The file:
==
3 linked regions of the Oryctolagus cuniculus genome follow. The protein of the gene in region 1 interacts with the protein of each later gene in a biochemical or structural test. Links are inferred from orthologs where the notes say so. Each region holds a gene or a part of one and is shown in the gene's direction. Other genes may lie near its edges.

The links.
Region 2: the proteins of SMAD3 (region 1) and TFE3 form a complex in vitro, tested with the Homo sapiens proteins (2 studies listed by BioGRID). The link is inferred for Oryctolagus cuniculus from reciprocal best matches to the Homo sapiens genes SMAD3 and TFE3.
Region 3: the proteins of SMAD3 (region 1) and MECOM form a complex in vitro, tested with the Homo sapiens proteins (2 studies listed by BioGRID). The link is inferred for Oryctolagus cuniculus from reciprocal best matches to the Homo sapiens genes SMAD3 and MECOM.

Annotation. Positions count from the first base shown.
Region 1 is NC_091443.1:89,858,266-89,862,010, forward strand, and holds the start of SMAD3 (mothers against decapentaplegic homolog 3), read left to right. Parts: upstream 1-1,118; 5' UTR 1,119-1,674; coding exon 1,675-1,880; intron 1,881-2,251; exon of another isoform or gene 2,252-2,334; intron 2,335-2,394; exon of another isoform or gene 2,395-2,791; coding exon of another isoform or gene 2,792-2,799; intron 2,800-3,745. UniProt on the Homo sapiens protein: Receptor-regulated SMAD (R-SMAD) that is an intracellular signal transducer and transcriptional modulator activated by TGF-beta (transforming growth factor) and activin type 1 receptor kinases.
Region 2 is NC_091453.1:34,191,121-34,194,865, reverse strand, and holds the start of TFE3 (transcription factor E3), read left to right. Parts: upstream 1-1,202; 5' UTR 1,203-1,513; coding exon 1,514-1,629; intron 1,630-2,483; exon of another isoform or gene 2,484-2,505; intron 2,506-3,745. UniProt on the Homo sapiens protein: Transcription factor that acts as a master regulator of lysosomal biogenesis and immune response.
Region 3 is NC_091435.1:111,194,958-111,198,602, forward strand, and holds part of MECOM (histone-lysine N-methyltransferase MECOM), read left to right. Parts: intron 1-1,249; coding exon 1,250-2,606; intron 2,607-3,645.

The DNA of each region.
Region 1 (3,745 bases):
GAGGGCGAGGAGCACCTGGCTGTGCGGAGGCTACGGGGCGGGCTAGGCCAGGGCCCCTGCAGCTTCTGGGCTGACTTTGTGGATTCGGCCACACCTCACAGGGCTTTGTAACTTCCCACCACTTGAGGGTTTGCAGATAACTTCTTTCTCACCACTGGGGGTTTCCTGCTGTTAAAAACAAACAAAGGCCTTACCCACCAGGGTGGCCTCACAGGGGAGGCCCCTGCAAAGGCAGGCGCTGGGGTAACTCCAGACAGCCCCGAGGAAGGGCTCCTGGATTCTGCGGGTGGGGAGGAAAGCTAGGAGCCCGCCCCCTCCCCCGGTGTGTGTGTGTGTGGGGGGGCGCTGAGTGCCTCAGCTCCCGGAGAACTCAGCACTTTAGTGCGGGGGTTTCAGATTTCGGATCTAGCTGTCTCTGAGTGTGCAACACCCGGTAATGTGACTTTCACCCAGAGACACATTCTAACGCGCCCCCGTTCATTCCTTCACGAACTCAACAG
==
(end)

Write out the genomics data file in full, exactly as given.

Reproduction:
3 linked regions of the Oryctolagus cuniculus genome follow. The protein of the gene in region 1 interacts with the protein of each later gene in a biochemical or structural test. Links are inferred from orthologs where the notes say so. Each region holds a gene or a part of one and is shown in the gene's direction. Other genes may lie near its edges.

The links.
Region 2: the proteins of SMAD3 (region 1) and TFE3 form a complex in vitro, tested with the Homo sapiens proteins (2 studies listed by BioGRID). The link is inferred for Oryctolagus cuniculus from reciprocal best matches to the Homo sapiens genes SMAD3 and TFE3.
Region 3: the proteins of SMAD3 (region 1) and MECOM form a complex in vitro, tested with the Homo sapiens proteins (2 studies listed by BioGRID). The link is inferred for Oryctolagus cuniculus from reciprocal best matches to the Homo sapiens genes SMAD3 and MECOM.

Annotation. Positions count from the first base shown.
Region 1 is NC_091443.1:89,858,266-89,862,010, forward strand, and holds the start of SMAD3 (mothers against decapentaplegic homolog 3), read left to right. Parts: upstream 1-1,118; 5' UTR 1,119-1,674; coding exon 1,675-1,880; intron 1,881-2,251; exon of another isoform or gene 2,252-2,334; intron 2,335-2,394; exon of another isoform or gene 2,395-2,791; coding exon of another isoform or gene 2,792-2,799; intron 2,800-3,745. UniProt on the Homo sapiens protein: Receptor-regulated SMAD (R-SMAD) that is an intracellular signal transducer and transcriptional modulator activated by TGF-beta (transforming growth factor) and activin type 1 receptor kinases.
Region 2 is NC_091453.1:34,191,121-34,194,865, reverse strand, and holds the start of TFE3 (transcription factor E3), read left to right. Parts: upstream 1-1,202; 5' UTR 1,203-1,513; coding exon 1,514-1,629; intron 1,630-2,483; exon of another isoform or gene 2,484-2,505; intron 2,506-3,745. UniProt on the Homo sapiens protein: Transcription factor that acts as a master regulator of lysosomal biogenesis and immune response.
Region 3 is NC_091435.1:111,194,958-111,198,602, forward strand, and holds part of MECOM (histone-lysine N-methyltransferase MECOM), read left to right. Parts: intron 1-1,249; coding exon 1,250-2,606; intron 2,607-3,645.

The DNA of each region.
Region 1 (3,745 bases):
GAGGGCGAGGAGCACCTGGCTGTGCGGAGGCTACGGGGCGGGCTAGGCCAGGGCCCCTGCAGCTTCTGGGCTGACTTTGTGGATTCGGCCACACCTCACAGGGCTTTGTAACTTCCCACCACTTGAGGGTTTGCAGATAACTTCTTTCTCACCACTGGGGGTTTCCTGCTGTTAAAAACAAACAAAGGCCTTACCCACCAGGGTGGCCTCACAGGGGAGGCCCCTGCAAAGGCAGGCGCTGGGGTAACTCCAGACAGCCCCGAGGAAGGGCTCCTGGATTCTGCGGGTGGGGAGGAAAGCTAGGAGCCCGCCCCCTCCCCCGGTGTGTGTGTGTGTGGGGGGGCGCTGAGTGCCTCAGCTCCCGGAGAACTCAGCACTTTAGTGCGGGGGTTTCAGATTTCGGATCTAGCTGTCTCTGAGTGTGCAACACCCGGTAATGTGACTTTCACCCAGAGACACATTCTAACGCGCCCCCGTTCATTCCTTCACGAACTCAACAG